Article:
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Santa Monica Place: Might over Blight and the Bottom Line:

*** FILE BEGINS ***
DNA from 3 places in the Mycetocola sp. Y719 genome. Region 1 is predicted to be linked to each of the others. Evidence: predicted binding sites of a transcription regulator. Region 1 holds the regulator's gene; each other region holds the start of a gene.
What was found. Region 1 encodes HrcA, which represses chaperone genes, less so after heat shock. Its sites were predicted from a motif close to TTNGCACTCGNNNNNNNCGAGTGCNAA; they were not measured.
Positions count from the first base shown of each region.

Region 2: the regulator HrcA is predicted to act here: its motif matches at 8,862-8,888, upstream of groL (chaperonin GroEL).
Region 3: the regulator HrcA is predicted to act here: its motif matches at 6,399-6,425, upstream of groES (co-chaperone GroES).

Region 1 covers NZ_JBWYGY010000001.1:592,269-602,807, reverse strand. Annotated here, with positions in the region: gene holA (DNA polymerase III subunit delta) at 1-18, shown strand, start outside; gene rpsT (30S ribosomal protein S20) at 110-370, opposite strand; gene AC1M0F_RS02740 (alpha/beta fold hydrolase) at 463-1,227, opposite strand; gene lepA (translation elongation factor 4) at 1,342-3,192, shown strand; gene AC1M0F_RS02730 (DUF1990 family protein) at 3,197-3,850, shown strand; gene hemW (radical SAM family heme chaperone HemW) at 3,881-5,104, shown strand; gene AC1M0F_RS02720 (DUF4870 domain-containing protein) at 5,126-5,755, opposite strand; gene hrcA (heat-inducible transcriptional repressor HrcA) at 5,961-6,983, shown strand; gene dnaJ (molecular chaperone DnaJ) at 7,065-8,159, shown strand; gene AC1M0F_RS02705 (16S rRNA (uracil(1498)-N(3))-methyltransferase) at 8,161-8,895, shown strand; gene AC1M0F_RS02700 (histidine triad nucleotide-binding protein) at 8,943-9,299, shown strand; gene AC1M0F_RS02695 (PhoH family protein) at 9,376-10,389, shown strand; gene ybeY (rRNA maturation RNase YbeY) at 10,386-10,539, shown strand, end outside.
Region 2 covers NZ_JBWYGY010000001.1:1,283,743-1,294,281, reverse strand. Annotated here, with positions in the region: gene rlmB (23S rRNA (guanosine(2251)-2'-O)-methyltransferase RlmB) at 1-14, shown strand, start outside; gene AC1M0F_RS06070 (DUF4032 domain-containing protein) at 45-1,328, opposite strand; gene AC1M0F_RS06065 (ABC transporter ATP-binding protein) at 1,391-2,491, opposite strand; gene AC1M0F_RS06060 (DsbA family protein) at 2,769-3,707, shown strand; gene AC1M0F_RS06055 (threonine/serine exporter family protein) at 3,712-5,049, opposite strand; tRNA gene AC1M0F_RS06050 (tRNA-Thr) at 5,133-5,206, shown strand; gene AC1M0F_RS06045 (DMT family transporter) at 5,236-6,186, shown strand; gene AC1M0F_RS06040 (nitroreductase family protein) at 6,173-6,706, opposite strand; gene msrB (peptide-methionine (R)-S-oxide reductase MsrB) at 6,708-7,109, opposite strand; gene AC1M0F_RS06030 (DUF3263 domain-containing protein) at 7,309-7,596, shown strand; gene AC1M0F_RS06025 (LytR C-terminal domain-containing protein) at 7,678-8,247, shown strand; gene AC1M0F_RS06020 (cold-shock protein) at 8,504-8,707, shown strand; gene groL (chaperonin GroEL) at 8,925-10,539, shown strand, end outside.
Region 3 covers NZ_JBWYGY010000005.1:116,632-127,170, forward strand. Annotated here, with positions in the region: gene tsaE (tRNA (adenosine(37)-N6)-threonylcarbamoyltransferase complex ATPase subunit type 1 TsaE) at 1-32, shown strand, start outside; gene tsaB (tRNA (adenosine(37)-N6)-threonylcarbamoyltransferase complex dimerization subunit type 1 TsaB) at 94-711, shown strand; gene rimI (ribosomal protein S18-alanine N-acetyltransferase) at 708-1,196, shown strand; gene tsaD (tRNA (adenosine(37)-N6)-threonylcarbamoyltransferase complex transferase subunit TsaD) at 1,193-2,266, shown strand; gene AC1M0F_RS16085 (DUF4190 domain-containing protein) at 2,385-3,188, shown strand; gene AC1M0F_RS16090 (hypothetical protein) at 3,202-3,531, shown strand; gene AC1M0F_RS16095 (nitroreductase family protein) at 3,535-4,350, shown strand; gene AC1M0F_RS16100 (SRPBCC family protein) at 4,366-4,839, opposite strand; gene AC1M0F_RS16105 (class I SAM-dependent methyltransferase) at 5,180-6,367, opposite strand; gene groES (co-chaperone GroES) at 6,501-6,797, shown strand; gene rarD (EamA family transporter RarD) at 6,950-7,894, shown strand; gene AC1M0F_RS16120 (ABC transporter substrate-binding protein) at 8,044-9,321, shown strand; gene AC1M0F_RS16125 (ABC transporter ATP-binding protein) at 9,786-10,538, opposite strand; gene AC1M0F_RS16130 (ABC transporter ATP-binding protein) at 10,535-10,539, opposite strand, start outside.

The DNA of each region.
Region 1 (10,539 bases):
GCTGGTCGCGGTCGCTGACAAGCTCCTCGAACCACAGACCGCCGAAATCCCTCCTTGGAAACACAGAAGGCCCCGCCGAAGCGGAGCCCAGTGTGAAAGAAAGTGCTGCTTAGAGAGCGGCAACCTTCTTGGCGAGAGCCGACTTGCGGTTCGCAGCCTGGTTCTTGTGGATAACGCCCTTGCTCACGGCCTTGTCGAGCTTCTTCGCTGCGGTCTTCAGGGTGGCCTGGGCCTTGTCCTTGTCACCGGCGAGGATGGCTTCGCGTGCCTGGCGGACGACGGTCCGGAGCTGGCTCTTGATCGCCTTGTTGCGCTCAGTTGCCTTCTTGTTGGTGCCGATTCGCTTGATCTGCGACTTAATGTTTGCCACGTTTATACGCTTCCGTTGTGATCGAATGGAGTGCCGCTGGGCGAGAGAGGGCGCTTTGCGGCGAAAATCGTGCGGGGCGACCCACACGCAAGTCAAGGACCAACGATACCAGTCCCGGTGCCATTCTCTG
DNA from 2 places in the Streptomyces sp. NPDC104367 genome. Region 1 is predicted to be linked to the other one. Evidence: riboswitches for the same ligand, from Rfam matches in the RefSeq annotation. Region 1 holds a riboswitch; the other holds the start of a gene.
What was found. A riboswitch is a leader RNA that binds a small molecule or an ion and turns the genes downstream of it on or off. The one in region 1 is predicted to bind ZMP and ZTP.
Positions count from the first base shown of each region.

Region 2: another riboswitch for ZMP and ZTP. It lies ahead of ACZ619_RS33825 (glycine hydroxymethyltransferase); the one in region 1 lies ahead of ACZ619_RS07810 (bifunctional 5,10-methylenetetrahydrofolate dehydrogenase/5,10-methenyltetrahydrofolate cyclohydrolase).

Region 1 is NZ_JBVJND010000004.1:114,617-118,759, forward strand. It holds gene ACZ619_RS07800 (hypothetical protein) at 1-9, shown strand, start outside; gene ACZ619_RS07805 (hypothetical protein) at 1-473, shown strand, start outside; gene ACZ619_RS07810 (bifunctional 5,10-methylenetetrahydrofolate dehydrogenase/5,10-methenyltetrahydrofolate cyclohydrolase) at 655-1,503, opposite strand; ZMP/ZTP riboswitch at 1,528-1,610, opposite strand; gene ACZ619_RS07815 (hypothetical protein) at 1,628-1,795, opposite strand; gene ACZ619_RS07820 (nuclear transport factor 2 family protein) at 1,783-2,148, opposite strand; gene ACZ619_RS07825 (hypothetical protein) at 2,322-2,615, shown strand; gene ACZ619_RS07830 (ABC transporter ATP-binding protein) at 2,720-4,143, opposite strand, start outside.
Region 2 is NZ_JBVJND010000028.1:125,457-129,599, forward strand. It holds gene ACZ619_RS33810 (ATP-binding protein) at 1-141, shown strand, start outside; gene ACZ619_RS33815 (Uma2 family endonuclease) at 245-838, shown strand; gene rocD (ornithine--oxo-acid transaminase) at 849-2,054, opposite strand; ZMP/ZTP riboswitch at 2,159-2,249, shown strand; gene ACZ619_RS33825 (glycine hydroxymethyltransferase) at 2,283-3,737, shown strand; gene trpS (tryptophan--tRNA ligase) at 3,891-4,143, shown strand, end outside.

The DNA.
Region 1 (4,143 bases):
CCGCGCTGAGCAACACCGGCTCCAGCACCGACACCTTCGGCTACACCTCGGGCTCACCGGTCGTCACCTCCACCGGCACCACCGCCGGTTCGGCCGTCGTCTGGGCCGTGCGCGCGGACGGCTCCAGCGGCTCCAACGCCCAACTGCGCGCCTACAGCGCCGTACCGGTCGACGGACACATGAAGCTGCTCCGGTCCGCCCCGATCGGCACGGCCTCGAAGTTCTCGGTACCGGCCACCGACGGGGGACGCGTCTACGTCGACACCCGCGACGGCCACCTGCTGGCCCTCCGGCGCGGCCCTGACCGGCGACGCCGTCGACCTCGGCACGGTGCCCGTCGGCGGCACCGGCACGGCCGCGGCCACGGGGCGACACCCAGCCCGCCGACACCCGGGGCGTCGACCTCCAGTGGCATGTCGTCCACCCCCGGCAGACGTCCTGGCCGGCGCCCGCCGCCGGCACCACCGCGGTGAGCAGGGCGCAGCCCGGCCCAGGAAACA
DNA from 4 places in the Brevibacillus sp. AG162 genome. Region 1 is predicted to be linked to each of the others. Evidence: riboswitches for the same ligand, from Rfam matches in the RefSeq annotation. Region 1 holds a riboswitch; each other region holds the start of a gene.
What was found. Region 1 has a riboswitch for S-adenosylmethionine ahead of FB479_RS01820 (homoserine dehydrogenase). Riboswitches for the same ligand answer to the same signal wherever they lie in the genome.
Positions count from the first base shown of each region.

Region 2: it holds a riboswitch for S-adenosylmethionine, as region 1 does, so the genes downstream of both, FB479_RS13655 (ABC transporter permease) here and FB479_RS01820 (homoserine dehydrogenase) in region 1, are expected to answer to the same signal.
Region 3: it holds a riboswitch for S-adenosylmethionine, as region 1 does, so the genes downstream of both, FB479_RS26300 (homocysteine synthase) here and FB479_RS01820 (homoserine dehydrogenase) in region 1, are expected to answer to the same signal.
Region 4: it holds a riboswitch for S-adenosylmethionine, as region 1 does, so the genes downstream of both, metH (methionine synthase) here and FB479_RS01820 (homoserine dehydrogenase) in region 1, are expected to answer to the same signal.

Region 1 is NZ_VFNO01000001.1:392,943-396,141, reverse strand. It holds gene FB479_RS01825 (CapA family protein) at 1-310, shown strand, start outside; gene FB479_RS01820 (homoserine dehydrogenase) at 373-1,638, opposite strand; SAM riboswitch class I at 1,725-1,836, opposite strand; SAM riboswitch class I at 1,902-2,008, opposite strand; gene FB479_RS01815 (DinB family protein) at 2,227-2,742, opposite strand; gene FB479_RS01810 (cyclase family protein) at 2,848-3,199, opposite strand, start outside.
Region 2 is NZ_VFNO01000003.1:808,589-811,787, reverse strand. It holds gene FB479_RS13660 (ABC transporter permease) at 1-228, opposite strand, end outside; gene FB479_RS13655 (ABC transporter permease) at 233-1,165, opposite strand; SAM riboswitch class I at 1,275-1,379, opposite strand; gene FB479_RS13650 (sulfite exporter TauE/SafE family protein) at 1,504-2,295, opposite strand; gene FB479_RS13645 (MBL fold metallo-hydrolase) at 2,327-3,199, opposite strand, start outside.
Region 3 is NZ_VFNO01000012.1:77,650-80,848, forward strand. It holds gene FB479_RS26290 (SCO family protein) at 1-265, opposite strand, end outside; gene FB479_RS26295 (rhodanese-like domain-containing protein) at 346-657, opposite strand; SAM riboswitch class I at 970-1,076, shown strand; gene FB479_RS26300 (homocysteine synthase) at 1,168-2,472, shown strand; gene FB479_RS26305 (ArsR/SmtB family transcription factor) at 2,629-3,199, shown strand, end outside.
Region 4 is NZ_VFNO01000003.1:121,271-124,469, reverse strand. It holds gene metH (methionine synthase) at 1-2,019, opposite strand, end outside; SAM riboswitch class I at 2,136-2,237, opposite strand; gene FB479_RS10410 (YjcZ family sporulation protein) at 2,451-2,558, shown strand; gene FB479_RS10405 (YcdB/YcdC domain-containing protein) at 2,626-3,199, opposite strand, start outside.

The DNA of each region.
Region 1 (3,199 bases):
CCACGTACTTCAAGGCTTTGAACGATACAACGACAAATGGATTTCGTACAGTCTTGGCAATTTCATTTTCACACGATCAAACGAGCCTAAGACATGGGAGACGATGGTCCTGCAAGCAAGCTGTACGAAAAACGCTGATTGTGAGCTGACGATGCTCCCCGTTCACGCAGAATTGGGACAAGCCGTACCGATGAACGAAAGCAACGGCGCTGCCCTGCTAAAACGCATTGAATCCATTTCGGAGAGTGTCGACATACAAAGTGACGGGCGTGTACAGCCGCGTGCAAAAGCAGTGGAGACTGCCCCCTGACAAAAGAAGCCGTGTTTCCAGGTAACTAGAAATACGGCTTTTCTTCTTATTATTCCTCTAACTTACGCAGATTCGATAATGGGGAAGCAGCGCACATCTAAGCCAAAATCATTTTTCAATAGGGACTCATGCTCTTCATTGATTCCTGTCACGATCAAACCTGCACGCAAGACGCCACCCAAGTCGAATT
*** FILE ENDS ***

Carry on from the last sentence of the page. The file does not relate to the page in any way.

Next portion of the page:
Part I Redevelopment In March of 1972, Santa Monica City Council decided to begin an urban renewal project that would convert the two blocks between Broadway and Colorado and Second and Fourth Streets in downtown Santa Monica into a regional shopping center: Santa Monica Place. Urban renewal projects of this scale are sometimes done through a city’s Redevelopment Agency which is a legal entity within the city. In Santa Monica, City Council appoints itself to sit as the Redevelopment Agency. Redevelopment Agency projects are a means by which a city can use eminent domain to take over property from owners in order to bundle  separate parcels of land into one large parcel. They are often resold to a developer who agrees to rebuild the area according to a redevelopment plan prepared by the agency. In California, for an area to qualify for redevelopment of this kind, it has to be ‘blighted’ which means it can no longer support its own infrastructure with the tax revenues it generates and shows little prospect of being able to do so. There are advantages to redevelopment. Most significant is the tax revenue income. Property taxes rise significantly when new developments go in. In exchange for its efforts, the redevelopment agency receives all of the additional revenue to reinvest in the project without having to share it with the county, school districts or other traditional recipients for 35 years during which time bonds issued to pay for the project are paid off. In building a shopping center, a city would also benefit from additional sales tax revenue and increased taxes on stock in trade. This money goes into the General Fund. And, a city council pursuing redevelopment projects has the opportunity to decide what it would like to see built in a particular area and to choose who will build it according to the parameters they set. Sighting (siting, citing) Blight It was the early 1970s and the Santa Monica Mall (today’s Promenade) was struggling financially. The two square blocks at the south end caught the eye of city council as a way to raise revenues for the city. The city owned all the properties on the eastern block bounded by Third Street, Broadway, Colorado and Fourth Streets. The westerly block (between Third and Second, Colorado and Broadway) was taken up mostly by the publishers of the Evening Outlook, a local Santa Monica paper that had thrived here since 1875 and was thriving still in 1972. The rest of the block comprised small businesses and a few residences. The city declared the area “blighted” and moved forward with the shopping center redevelopment project. The city put a freeze on all building permits in the proposed redevelopment area in March 1972. Any new development or repairs in the area would make it more costly to acquire, and might make blight findings difficult to make. “I want something that is imaginative enough that it won’t be obsolete in a dozen years.” — Council Member John McCloskey to the Outlook on May 5, 1973. Motivated mainly by the promise of greater tax revenues, City Manager Perry Scott said that the council hadn’t decided on a concept for the proposed 15-acre redevelopment area in February, 1973 when builders were presenting plans to try to win the contract. The City Council chose the Rouse Company of Columbia, Maryland to develop the new Santa Monica shopping center with Frank O. Gehry as architect because they felt it was the more imaginative proposal. The city would acquire and clear the land for Rouse and provide the two costly parking structures. The large corner department store structures were not designed by Frank Gehry, whose talents were applied only to the shopping center core and the parking structures. A Shifting Financial Picture A bond issue of $15 million would be needed to pay for the cost of the two parking structures and the cost of acquiring and clearing the land. This amount was affected by the Brathwaite Act of 1972 that  increased land acquisition costs by requiring greater compensation for displaced businesses and residents. Council and staff felt confident that the additional property tax revenue as well as the newly captured sales tax revenues would easily pay for the parking as well as richly pad the city coffers. What they didn’t anticipate was a change in several tax laws, two by Ronald Reagan that reduced the tax burden on businesses, and one by Prop 13, which cut deeply  into anticipated profits late in the game. The City was able to negotiate with Rouse on the Prop 13 loss in order to maintain property tax revenue at a level that would repay the bonds but no more than that. Any other profit that the city benefited from would have to come from sales tax revenue. “For perhaps the first time, I wish that I were still director of planning for Santa Monica, so that I might play some small part in carrying the program to fruition.” — Evening Outlook commentator and former Santa Monica Director of Planning Les Storrs wrote in reference to the proposed shopping center in his March 22, 1972 column. Environmental Director John Jalili said, “There will be no development if we do not spend $15 million, based on what developers can afford to pay.” He went on to explain that most shopping centers are built in outlying areas where land is cheap. But in an urban core, without a hand from the city, no development would ever take place. Councilmember Donna Swink told a group at the Broken Drum Restaurant that she hoped the new shopping center would “capture” $50 million in sales that were going to other shopping districts. “I truly believe our city staff are dedicated people and that the city is being run more like a business than ever before,” she continued. She saw the fact that private investors had put up $53 million to develop the mall as proof that this was a money making proposition (Outlook 9/30/76). Other council members felt that the loss of revenue from declining businesses downtown was having a  larger and larger impact on the city coffers and would soon deprive the city of basic services such as police and fire protection. They also alleged that project opponents were against progress and claimed that the shopping center would be an important and attractive new amenity for residents and visitors —  with its  specific flavor and character left to the businessmen and others with commercial interests. “I don’t believe in subsidizing department stores.” Objections were coming from merchants on the mall (today’s Promenade) as early as 1973. They feared that the new shopping center would put them all out of business. Local groups emerged in opposition to the project. They were not confident that the project would create enough revenue to repay a debt that could be as high as $15 million. Many felt that the risk of a bond offering, needed by the city to get the land and build the promised parking, was too great. Resident David Shulman told the Evening Outlook on Jan 20, 1976, “I don’t believe in subsidizing department stores. Everybody’s for free enterprise but nobody’s for competition.” Others felt that “natural laws of the business market” would adequately resolve the problems of the downtown district and the result would be more compatible with the existing mall businesses. Only one council member, John McCloskey, agreed with the opponents. The Lawsuit, part I: Blight? The Legal Aid Foundation of Los Angeles brought suit against the city to block the shopping center on behalf of Sharon Gilpin and Lynda Vitale. Robert M. Myers of the Venice office of the Legal Aid Foundation represented the plaintiffs free of charge. Myers, 26, had been practicing law for only one year. He later became the Santa Monica City Attorney. Noted attorney Eugene B. Jacobs, a redevelopment law expert with experience in over 90 cases, was retained by the city. The major thrust of the suit was the fear that the unnatural rise in taxes and rents in the area would drive out low income residents creating economic inequity. It also called many other issues into question. Had the city followed correct legal procedures to declare the area “blighted?” The city owned the westernmost block – was it responsible for the condition of the property? Was the easternmost block, occupied substantially by the Santa Monica Evening Outlook, truly blighted? Did the city make a proper statement of findings for the blighted area? Was the freeze on development in the area designed to add to the disrepair? Was there proof that the private sector couldn’t develop the area without government intervention? The suit also claimed that the city’s general plan was invalid and thus this redevelopment project was also invalid; and thus tax revenues would be illegally diverted from agencies that provided public services. “The city was always focusing on how beneficial the shopping center would be to the city and not if there were alternative modes of development,” said Myers in February 1977. And in March 1977, “The evidence before the city did not show the area to be blighted. It did show that the city needed a retail shopping center. The city started the redevelopment process in reverse. First they decided they needed a retail shopping area – then they decided this was a blighted area,” Mr. Myers explained. To be continued.Nina Fresco is a Landmarks Commissioner.